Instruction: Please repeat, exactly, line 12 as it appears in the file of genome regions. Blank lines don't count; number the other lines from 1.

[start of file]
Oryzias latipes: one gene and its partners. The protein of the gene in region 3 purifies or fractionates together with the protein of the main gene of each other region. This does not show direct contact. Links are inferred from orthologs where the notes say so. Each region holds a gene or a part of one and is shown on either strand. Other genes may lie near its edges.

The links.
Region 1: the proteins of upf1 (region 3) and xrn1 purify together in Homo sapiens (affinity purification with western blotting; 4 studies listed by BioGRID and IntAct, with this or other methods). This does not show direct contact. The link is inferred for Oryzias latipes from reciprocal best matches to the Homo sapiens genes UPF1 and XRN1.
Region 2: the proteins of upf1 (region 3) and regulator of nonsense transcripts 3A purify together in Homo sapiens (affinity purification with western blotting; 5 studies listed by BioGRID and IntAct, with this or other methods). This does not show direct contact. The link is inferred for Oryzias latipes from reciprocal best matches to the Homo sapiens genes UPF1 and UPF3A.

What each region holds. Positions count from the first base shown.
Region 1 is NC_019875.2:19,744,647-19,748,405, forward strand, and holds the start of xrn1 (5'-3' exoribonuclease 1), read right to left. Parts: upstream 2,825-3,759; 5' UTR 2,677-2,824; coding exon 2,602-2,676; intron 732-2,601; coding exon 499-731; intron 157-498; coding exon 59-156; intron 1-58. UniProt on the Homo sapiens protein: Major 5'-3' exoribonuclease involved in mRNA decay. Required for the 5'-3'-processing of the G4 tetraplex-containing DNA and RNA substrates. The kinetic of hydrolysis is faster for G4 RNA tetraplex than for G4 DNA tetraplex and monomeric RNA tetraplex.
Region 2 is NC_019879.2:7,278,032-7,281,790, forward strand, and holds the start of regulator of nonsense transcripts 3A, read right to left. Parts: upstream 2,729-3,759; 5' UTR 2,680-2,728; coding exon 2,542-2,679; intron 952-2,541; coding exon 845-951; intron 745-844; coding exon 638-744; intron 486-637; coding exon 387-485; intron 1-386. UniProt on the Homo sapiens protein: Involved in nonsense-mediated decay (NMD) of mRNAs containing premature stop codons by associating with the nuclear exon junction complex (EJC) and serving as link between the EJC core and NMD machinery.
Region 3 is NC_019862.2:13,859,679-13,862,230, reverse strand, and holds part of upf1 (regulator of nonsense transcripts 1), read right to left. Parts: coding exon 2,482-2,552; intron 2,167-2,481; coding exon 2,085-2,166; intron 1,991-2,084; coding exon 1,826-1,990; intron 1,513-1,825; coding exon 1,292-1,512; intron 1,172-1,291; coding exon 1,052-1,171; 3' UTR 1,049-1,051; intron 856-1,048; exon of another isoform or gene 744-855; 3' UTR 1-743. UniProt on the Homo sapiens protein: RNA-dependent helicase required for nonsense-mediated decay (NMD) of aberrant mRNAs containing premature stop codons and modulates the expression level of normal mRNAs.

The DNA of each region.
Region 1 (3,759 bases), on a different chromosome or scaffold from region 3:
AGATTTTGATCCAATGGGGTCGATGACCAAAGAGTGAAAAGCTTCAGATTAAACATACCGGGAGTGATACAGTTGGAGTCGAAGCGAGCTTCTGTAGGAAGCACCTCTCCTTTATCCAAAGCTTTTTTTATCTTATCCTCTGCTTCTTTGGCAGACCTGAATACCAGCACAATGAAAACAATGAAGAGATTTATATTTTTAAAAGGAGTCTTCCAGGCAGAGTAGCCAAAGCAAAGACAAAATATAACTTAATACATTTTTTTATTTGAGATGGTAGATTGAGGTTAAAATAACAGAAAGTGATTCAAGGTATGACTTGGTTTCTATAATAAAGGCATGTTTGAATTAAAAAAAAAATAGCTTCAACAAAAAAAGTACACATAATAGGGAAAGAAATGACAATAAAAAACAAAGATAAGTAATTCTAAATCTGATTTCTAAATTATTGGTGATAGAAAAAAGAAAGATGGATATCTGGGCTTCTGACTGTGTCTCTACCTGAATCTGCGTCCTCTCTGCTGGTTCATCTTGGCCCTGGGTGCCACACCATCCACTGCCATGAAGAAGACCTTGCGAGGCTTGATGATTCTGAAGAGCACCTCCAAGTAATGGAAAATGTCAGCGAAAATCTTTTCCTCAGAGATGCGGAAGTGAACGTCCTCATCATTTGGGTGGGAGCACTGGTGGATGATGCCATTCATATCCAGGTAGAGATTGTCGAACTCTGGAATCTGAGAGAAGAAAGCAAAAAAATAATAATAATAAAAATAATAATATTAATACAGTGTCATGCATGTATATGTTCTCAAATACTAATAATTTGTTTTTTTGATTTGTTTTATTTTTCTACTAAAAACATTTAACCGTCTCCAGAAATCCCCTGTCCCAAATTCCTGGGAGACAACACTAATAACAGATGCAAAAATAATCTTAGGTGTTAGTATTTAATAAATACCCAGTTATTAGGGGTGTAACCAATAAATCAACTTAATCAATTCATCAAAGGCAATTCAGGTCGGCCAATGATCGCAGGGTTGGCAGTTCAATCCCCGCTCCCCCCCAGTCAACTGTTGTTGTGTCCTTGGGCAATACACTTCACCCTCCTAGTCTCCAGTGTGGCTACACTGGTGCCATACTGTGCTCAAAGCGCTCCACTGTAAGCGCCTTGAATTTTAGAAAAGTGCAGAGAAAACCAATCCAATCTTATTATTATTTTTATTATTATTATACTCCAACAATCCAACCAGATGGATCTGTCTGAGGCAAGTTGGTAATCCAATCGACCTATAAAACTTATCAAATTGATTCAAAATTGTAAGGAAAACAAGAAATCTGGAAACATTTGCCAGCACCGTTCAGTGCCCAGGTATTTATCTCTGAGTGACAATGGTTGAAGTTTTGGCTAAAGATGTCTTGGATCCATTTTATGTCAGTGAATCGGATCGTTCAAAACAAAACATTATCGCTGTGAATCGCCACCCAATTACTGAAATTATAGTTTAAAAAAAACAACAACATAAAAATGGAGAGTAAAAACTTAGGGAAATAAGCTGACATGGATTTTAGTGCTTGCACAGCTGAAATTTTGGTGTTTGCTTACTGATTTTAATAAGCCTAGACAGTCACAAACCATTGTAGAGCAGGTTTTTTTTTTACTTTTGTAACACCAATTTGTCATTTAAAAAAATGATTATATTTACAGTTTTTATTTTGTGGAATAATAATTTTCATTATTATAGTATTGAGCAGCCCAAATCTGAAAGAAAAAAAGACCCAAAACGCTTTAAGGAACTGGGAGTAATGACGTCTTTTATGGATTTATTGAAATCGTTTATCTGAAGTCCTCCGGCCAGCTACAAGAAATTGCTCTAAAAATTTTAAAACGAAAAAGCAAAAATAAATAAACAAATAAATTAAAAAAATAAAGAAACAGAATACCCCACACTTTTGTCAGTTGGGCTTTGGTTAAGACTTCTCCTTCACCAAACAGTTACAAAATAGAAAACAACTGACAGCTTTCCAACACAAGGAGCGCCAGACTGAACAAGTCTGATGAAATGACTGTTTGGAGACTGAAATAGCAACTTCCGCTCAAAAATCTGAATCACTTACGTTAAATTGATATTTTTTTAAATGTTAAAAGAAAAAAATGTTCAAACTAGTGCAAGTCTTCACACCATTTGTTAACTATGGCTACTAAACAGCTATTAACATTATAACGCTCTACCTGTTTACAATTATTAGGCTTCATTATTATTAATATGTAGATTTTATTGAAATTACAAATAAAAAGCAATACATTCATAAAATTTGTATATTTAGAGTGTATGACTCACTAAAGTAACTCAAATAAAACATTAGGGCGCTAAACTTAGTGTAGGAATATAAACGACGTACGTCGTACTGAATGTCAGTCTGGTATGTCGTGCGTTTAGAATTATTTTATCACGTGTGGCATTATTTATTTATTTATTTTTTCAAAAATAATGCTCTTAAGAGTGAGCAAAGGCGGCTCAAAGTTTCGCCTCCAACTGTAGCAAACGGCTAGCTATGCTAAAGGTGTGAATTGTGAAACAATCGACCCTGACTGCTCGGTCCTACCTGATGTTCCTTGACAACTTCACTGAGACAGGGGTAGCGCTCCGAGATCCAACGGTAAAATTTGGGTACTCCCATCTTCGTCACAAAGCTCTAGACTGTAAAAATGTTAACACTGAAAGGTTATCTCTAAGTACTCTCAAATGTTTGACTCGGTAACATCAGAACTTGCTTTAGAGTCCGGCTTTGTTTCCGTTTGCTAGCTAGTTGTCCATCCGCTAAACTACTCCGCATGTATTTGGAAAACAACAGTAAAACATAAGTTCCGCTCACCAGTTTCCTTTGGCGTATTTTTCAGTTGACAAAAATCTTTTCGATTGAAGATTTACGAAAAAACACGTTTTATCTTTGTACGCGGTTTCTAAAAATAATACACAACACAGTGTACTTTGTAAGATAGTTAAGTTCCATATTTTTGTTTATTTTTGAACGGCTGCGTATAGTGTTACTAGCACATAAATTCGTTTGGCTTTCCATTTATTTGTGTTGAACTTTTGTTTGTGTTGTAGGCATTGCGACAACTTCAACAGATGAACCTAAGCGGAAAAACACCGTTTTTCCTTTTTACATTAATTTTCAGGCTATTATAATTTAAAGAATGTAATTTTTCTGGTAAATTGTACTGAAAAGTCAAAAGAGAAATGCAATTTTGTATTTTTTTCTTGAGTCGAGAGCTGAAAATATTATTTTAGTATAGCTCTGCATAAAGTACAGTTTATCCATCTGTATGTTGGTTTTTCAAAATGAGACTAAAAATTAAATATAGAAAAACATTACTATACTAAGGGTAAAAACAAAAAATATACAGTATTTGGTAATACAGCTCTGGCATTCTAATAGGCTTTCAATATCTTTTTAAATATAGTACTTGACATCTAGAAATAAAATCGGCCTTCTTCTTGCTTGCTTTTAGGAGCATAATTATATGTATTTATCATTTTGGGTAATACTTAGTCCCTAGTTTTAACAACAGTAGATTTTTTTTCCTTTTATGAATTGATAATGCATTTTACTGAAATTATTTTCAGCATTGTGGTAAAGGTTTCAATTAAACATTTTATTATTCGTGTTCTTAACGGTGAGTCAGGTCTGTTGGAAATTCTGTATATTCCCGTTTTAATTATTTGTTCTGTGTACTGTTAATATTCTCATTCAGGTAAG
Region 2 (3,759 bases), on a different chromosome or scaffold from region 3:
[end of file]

Region 2 (3,759 bases), on a different chromosome or scaffold from region 3: